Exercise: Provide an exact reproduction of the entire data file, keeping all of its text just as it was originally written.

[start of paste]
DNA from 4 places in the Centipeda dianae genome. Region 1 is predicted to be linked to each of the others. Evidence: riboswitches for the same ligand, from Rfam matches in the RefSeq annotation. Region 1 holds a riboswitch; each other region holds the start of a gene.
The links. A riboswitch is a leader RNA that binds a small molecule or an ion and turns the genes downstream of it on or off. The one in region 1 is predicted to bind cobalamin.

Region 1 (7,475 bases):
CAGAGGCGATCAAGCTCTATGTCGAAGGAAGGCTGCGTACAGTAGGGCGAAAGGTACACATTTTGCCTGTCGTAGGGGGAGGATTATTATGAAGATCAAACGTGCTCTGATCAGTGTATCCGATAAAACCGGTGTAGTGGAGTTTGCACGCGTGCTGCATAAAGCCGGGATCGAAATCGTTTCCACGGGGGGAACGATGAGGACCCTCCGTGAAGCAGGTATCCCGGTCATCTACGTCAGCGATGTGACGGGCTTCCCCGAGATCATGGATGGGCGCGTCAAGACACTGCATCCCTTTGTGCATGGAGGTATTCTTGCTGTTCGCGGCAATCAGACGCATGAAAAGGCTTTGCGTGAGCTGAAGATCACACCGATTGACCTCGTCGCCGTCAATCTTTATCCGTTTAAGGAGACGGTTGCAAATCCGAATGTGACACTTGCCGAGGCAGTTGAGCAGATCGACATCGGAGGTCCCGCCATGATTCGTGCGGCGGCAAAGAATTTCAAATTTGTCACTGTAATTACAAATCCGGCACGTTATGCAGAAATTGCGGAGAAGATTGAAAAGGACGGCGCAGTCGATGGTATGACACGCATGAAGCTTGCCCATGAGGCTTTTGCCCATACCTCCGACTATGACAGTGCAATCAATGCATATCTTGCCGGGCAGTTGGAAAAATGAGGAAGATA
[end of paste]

DNA from 4 places in the Centipeda dianae genome. Region 1 is predicted to be linked to each of the others. Evidence: riboswitches for the same ligand, from Rfam matches in the RefSeq annotation. Region 1 holds a riboswitch; each other region holds the start of a gene.
The links. A riboswitch is a leader RNA that binds a small molecule or an ion and turns the genes downstream of it on or off. The one in region 1 is predicted to bind cobalamin.

Region 1 (7,475 bases):
CAGAGGCGATCAAGCTCTATGTCGAAGGAAGGCTGCGTACAGTAGGGCGAAAGGTACACATTTTGCCTGTCGTAGGGGGAGGATTATTATGAAGATCAAACGTGCTCTGATCAGTGTATCCGATAAAACCGGTGTAGTGGAGTTTGCACGCGTGCTGCATAAAGCCGGGATCGAAATCGTTTCCACGGGGGGAACGATGAGGACCCTCCGTGAAGCAGGTATCCCGGTCATCTACGTCAGCGATGTGACGGGCTTCCCCGAGATCATGGATGGGCGCGTCAAGACACTGCATCCCTTTGTGCATGGAGGTATTCTTGCTGTTCGCGGCAATCAGACGCATGAAAAGGCTTTGCGTGAGCTGAAGATCACACCGATTGACCTCGTCGCCGTCAATCTTTATCCGTTTAAGGAGACGGTTGCAAATCCGAATGTGACACTTGCCGAGGCAGTTGAGCAGATCGACATCGGAGGTCCCGCCATGATTCGTGCGGCGGCAAAGAATTTCAAATTTGTCACTGTAATTACAAATCCGGCACGTTATGCAGAAATTGCGGAGAAGATTGAAAAGGACGGCGCAGTCGATGGTATGACACGCATGAAGCTTGCCCATGAGGCTTTTGCCCATACCTCCGACTATGACAGTGCAATCAATGCATATCTTGCCGGGCAGTTGGAAAAATGAGGAAGATA